25th January 2016
Cheap Chinese shares, on the back of the market sell-off and long term opportunity are presenting investors with a strong buying opportunity according to Baring Asset Management.
Wilfred Sit, chief investment officer for Asia at the fund manager believes that right now sentiment, as opposed to market fundamentals, is driving China market weakness.
He said: “Investors’ confidence in China has been deeply affected by issues such as the expiry of the lock-up period, concerns over the value of the Renminbi and the government’s market intervention.
“Notwithstanding, while there is no doubt that China is experiencing an economic slowdown, it does not mean that it is entering a recession. In contrast, we believe that China and other Asian markets are cheap despite the weak market sentiment.
“Investors should tap into the buy-in opportunities if the market drops. 2016 will be a challenging year but we believe there are strong entry points for investors, even more so if the market should continue to fall.”
To regain investor confidence in China in particular, more transparency and communication are required from the regulators in China, believes Sit.
He highlighted that one key, highly positive development has been the China Foreign Exchange Trade System (CFETS), which has introduced a yuan exchange rate composite index that describes the relative strength and movement of the Renminbi (RMB) against a basket of foreign currencies.
The introduction of the index provides indicators for market participants to observe exchange rate movements, and offers a more comprehensive reflection of market conditions. This, said Sit, removes the notion of maintaining the value of RMB against one single currency peg system of the US dollar, which has been used for the past 10 years during the foreign exchange reform in China.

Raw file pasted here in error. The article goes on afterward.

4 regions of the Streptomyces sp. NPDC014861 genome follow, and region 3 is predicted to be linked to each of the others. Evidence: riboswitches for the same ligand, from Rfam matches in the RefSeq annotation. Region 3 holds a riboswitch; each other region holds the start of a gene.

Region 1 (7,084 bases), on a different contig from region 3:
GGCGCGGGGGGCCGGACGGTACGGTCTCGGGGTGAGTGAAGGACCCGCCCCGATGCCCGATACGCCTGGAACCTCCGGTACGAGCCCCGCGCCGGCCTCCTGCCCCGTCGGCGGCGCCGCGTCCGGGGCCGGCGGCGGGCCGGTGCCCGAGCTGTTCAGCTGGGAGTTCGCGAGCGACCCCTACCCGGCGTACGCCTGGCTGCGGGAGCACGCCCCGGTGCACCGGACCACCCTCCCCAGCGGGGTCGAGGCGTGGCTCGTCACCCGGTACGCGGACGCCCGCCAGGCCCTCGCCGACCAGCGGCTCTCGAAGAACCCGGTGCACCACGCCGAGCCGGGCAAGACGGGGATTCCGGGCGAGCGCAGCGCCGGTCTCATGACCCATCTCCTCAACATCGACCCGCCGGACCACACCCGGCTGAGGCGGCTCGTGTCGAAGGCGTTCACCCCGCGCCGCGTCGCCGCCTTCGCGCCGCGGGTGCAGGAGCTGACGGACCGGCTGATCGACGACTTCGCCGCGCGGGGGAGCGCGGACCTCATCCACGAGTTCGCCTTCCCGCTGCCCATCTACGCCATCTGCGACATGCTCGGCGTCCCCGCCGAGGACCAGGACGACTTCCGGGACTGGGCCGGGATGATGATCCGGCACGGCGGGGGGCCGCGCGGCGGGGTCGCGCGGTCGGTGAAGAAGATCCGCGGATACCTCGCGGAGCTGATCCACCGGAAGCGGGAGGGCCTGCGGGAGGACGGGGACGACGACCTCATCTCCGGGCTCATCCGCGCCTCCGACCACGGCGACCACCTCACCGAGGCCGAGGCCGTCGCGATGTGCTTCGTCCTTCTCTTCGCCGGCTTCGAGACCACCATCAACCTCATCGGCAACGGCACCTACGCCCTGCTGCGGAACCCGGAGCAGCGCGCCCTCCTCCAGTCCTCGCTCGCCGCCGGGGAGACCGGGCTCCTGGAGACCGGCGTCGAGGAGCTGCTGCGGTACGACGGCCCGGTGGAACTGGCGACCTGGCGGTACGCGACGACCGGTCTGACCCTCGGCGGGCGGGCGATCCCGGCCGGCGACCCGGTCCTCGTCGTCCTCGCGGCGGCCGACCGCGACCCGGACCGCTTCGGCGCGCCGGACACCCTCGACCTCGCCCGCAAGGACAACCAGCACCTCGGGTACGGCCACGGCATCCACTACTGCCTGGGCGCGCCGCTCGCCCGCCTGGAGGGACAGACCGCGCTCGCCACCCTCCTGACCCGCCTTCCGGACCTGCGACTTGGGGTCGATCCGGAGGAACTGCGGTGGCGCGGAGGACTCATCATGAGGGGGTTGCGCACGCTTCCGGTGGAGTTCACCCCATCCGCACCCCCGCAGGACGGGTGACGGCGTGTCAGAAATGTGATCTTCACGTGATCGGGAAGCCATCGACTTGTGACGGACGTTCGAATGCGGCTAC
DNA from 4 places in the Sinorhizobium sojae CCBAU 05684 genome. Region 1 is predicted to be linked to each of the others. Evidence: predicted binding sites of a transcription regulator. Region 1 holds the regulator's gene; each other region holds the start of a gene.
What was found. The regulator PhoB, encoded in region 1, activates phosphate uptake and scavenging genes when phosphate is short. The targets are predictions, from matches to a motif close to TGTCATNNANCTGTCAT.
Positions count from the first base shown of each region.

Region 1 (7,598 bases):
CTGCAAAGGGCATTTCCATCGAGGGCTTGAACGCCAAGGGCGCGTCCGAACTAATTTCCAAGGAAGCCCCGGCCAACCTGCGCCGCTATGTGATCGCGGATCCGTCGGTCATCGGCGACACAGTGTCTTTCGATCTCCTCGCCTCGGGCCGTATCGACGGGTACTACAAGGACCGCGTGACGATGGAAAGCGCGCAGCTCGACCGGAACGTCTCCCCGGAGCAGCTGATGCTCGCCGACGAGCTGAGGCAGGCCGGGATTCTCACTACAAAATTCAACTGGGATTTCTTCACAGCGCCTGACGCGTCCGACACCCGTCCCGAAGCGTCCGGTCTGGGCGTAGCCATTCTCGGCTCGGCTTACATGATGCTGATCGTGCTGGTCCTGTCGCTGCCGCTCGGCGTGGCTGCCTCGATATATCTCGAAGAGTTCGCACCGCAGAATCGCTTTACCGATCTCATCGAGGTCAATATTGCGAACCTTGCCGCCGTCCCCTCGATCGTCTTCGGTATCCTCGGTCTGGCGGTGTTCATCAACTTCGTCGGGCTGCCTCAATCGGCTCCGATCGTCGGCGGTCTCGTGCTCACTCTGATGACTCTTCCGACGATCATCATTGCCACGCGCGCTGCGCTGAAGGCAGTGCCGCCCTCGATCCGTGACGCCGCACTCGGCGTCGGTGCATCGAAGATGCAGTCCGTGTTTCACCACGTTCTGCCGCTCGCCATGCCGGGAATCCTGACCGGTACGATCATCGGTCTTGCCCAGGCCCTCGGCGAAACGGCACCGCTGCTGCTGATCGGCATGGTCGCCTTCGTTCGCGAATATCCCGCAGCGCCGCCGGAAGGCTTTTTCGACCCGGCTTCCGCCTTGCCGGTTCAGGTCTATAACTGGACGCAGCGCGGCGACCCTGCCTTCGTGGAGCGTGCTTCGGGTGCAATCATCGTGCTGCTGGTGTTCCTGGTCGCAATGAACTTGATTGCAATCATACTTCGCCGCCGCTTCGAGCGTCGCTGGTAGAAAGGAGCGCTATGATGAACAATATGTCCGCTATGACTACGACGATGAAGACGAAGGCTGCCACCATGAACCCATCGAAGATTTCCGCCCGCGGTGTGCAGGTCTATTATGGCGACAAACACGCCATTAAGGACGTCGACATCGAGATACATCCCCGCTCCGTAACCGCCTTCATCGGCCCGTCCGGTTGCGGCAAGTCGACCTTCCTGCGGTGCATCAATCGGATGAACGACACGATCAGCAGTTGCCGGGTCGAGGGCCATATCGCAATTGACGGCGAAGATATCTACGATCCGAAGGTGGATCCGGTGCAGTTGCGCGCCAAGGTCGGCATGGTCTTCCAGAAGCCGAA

In terms of investment opportunities, stock selection has become even more important, though. While the market has been volatile since the beginning of 2016, Sit sees strong buy-in opportunities in some companies. For example, Tencent, China’s largest and most used Internet service portal, which is one of Barings’ top investments.
Sit added: “We believe this company will continue to trade at a premium. E-commerce is a hot topic in China – the market is even bigger than the US – and we see sustainable growth potential there. Tencent has a social media business which carries enormous potential. It leverages an integrated mobile user platform in the form of WeChat, which generates commercial value.”
His other favoured companies include insurance group AIA and Airport of Thailand (AOT). In terms of the latter, Thailand is the second most popular destination for Chinese outbound tourism after Hong Kong and Macau, implying that AOT will benefit significantly from increased consumption in China as the group manages duty free business.
Sit added: “With regard to potential future US rate hikes across 2016, this is part of a normalisation process – the zero-rate policy could not be maintained forever. The impact should not affect Asian markets adversely as we anticipate the pace of the hike will be slow. Indeed, a strengthening US economy is a positive factor for Asian and Chinese exports.”